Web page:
Tim’s life had been snowballing out of control for the past year or more. Tim could trace the beginning of the snowball’s path to his former employer being bought by the conglomerate Spectorgies, whose reach involved everything from defense contracts, software development, bio-tech companies, weapons development, to, oddly, infant wear. That’s when Tim had been tapped as an informant to the NSA.  Spectorgies had overseas companies and contracts with foreign governments; so, at that time Tim believed it to be his civic duty to inform on them if necessary.  Then the FBI contacted him to inform on the NSA’s relationship with Spectorgies.  But when his handler at the FBI was murdered, he decided his first allegiance must be to himself and his wife, Annie. He looked down at the cell phone, the display read: Annie.  She must have gotten the divorce papers, he thought.
Tim followed the sidewalk around the corner and entered the building.  Placing his two bags on the screener belt and emptying his pockets, he walked though the metal detector.  Yesterday, Tim had not met this particular elderly security guard who wore a wig under his cap and two sets of glasses hanging from ropes across his potbelly.  He tried not to stare at the older man as he limped over to his clipboard.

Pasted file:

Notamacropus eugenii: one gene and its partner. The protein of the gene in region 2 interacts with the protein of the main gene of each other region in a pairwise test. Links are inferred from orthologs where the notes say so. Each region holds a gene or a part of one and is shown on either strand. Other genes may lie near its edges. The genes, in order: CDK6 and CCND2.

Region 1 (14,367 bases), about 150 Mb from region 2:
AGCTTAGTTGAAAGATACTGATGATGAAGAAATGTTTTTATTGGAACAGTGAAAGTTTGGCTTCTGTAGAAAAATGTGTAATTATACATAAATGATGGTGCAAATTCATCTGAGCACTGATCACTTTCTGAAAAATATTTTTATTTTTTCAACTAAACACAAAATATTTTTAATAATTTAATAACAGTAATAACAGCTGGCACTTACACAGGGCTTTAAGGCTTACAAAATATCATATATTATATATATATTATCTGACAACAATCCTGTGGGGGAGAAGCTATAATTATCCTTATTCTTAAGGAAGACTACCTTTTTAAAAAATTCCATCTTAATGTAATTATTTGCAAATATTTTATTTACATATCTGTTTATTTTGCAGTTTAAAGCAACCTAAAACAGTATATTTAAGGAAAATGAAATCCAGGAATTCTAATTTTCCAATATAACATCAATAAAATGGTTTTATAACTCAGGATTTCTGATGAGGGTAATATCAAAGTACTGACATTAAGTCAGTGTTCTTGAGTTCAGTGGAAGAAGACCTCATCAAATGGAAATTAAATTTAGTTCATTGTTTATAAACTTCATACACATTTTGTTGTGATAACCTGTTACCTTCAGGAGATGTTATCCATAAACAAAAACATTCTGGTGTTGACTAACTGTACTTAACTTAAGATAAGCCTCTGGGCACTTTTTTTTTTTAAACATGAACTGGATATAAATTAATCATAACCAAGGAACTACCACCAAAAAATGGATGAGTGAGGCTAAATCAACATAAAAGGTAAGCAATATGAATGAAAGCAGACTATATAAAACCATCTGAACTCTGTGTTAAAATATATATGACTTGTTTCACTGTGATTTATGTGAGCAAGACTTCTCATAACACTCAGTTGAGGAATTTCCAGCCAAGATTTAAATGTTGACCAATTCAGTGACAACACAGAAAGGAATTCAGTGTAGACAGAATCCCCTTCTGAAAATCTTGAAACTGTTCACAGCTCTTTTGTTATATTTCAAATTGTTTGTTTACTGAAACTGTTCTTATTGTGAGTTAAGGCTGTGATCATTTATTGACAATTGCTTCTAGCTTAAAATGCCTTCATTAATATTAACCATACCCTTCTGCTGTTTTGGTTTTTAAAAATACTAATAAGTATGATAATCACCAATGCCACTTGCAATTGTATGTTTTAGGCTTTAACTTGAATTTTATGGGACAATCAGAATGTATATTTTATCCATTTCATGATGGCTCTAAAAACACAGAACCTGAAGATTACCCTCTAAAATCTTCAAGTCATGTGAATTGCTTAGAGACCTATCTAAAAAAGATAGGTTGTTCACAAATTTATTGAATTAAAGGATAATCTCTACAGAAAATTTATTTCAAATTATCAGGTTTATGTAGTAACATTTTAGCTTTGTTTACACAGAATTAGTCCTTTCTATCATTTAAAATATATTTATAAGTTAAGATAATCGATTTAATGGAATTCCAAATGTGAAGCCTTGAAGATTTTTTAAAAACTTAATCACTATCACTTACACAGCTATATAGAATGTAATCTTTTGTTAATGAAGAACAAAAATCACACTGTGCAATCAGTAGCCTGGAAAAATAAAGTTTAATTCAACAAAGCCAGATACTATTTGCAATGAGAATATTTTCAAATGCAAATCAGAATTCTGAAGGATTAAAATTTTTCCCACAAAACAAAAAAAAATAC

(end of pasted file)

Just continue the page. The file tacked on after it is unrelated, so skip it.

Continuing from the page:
“Mr. Doug-Hall?”  The security guard asked, smiling up from his clipboard.
“Yes.”
“You’re to go to the boardroom, down the hall on the left.”
“What is that anyway?” The guard asked as glanced at the security monitor.
“It’s my projector. It makes doing presentations easier if I have a lot of information to go over.”  Tim pulled out a box of donuts and offered one to the guard, but the elderly guard declined the offer, patting his potbelly.
“What’ll they think of next?” The security guard turned the conveyor belt back on and handed Tim his bag and said wearily,  “Bathrooms are down the hall and around the corner.”
“Thanks.”  Tim flashed his confident smile and walked down the hall.